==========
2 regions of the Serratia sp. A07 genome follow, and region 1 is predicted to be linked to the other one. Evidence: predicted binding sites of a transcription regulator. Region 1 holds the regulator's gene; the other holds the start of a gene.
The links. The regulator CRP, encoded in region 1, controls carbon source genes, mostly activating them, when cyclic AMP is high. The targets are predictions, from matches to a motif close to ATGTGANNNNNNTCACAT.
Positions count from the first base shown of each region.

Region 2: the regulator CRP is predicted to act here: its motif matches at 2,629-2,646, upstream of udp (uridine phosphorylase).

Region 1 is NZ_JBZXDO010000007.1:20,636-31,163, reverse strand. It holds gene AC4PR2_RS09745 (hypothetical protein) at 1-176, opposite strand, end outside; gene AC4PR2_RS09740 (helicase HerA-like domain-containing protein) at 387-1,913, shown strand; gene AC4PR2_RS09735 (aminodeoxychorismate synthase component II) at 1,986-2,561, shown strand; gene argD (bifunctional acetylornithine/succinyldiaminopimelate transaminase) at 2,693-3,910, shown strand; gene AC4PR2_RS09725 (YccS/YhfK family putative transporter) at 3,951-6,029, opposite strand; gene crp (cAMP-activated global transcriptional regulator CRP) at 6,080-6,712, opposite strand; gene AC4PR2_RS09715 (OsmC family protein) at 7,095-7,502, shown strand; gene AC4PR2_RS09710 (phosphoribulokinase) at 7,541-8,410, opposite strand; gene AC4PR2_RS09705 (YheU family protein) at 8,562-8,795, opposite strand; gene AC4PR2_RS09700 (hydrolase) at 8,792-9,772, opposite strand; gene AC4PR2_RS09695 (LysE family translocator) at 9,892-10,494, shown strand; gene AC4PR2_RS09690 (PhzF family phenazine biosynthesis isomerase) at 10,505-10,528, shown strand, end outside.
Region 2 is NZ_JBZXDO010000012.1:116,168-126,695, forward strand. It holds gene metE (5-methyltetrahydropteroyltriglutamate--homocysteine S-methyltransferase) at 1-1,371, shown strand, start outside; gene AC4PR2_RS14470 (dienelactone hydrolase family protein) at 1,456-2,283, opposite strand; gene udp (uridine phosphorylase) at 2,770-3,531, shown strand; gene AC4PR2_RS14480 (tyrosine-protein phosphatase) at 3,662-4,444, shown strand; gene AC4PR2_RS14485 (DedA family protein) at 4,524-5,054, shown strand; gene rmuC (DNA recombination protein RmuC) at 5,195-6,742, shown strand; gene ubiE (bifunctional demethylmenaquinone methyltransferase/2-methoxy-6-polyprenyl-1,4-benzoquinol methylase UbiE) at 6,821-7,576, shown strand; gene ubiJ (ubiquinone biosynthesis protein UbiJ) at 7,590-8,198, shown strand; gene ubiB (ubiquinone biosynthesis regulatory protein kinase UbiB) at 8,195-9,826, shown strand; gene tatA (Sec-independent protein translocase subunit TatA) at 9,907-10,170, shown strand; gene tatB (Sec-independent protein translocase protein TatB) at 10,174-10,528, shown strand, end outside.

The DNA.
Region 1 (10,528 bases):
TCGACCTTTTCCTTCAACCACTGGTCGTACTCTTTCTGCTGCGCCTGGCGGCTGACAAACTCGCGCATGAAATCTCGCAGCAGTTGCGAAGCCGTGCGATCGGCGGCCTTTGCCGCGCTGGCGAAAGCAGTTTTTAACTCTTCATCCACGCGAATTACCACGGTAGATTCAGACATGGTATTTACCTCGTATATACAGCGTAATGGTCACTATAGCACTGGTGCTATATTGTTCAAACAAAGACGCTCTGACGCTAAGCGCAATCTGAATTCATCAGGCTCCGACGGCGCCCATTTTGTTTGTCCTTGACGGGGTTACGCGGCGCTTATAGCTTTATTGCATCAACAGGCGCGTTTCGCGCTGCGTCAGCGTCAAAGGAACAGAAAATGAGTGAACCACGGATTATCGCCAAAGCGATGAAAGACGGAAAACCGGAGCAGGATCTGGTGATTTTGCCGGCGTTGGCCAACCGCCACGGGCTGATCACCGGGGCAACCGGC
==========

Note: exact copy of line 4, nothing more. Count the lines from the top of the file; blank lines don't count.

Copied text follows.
Region 2: the regulator CRP is predicted to act here: its motif matches at 2,629-2,646, upstream of udp (uridine phosphorylase).